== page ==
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-   -   How difficult to remove a kitchen sink? (http://www.diychatroom.com/f7/how-difficult-remove-kitchen-sink-31768/)

KE2KB 11-13-2008 07:35 AM

How difficult to remove a kitchen sink?
 
Hi;
I would like to pull the sink out of the counter in the kitchen so that I can replace the drain and faucet. Doing this without removing the sink would be impossible, as it is a nightmare to reach the connections to the faucets, and I am unable to work in that position for any period of time.

It looks like the sink is held in by some tabs underneath, which are screwed on.
Should I be able to pull the sink out if I remove the plumbing connections, then unscrew the tabs?

My next question is how much does a single tub stainless steel kitchen sink weigh? I wouldn't expect more than 50lbs, but I've never worked with one before.

Thanks for your advice

AllanJ 11-13-2008 08:30 AM

I would guess that the sink would weigh about 20 pounds.

The sink may be cemented down, or even plumber's putty will require some prying after you unscrew the metal tabs.

They make a tool called a basin wrench that has a long stem, a sliding T handle at one end, and an adjustable claw at the other end so you can undo and redo the nuts and threaded collars of typical top mounted sink and washbasin faucets while lying underneath.

majakdragon 11-13-2008 10:15 AM

If you disconnect the plumbing and remove the clips, you are then ready to remove the sink. If it was sealed around the edges with silicone, it is going to be a difficult process of prying and being careful not to bend the edges. If it is sealed with Plumbers putty, a little less difficult. The weight is minor. I have a double bowl, 20 gauge, 22x33" stainless sink that weighs less than 20 pounds. I agree with using a Basin Wrench. It will reach up between the sink and wall to undo the nuts that hold the faucet in place.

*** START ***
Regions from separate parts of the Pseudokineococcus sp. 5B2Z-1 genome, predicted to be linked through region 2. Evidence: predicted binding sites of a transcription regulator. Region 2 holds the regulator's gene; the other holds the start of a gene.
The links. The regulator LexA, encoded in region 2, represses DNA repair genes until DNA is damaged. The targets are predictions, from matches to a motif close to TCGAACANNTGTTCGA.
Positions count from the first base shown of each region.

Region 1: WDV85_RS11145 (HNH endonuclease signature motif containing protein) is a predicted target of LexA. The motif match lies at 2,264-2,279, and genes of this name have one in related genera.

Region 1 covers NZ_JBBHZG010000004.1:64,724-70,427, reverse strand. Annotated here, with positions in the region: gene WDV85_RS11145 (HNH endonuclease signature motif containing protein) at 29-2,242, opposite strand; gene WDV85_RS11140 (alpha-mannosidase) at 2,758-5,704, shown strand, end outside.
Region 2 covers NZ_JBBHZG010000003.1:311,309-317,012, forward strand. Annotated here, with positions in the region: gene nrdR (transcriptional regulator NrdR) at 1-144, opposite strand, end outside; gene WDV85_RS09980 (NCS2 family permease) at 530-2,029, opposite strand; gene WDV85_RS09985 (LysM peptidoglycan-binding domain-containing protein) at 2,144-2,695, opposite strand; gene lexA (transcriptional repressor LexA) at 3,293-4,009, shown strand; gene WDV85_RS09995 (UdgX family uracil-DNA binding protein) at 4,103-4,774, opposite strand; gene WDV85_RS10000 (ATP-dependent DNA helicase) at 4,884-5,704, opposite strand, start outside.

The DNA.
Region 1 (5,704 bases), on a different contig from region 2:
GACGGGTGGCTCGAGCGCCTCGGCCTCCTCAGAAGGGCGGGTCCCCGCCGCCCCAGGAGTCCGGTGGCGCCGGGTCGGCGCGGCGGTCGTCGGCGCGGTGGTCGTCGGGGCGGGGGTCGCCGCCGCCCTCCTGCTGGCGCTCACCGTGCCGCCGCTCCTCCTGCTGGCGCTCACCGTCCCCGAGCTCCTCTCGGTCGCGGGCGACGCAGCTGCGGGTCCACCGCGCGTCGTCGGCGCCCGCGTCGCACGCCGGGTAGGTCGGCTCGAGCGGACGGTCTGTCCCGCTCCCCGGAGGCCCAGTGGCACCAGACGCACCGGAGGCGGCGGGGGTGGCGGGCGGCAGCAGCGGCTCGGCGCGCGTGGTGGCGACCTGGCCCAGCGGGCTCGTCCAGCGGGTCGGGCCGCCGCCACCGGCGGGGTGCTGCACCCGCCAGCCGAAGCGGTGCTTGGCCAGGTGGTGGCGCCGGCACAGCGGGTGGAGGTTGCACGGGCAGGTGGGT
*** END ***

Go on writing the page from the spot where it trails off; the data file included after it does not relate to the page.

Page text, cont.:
DUDE! 11-13-2008 06:03 PM

I hear what you are saying about the position needed to change out the faucet, even after all the work you are going to go through to take out the sink, you'll need to get in there anyway, although you won't have to be laying on your back, to connect the water supply lines and the drain pipes. clear everything out from under the cabinet, and away from legs flying, get a good flashlight that will shine up and a basin wrench., and yes, your back will know that you rested it on the edge of the cabinet.

KE2KB 11-13-2008 06:16 PM

Hey guys;
Thanks for the advice.
I think I already have a sink wrench, but somehow I thought it might actually be easier to have the sink out to remove/install the new faucet.
I have a problem with my knees, so as long as I don't bend or twist I may be OK. Another problem I have is a low tolerance to things like rusted on fittinge, etc.

For now, I have to consider doing the job myself, or it won't get done. With all that has gone wrong in the financial markets, I have no money to pay a pro for this job<g>.

When I'm in a real good, and energetic mood, I'll get under there and see what I can do.
If I find that I can turn the fittings, I'll go out and buy a new faucet and drain.

DUDE! 11-13-2008 06:24 PM

just put it on the "to do list". It's a lot easier to make the change when the sink is out, but not if you are taking the sink out just to change the faucet. I agree with you on the corroded connectors, starts off easy enough and goes downhill from there, anyway, good luck on your project.

KE2KB 11-14-2008 03:28 PM

Quote:

Originally Posted by DUDE! (Post 184486)
just put it on the "to do list". It's a lot easier to make the change when the sink is out, but not if you are taking the sink out just to change the faucet. I agree with you on the corroded connectors, starts off easy enough and goes downhill from there, anyway, good luck on your project.

I picked up Rex Cauldwell's book "Plumbing" and found his section on sink drains and faucets interesting and educational.
He has made special tools from common supplies that help out. He also has a nice method of installing the sink drain, putting the trap at the back of the cabinet, out of the way. I think when I do mine, I will follow his guides.

Thank you, and everyone else who has given me advice here. I have to agree that removing the sink would have been kind of like removing the car's engine just so that I don't have to crawl under to change the oil.
Since this is not yet an emergency, I have some time to plan, and select the right day for the job.


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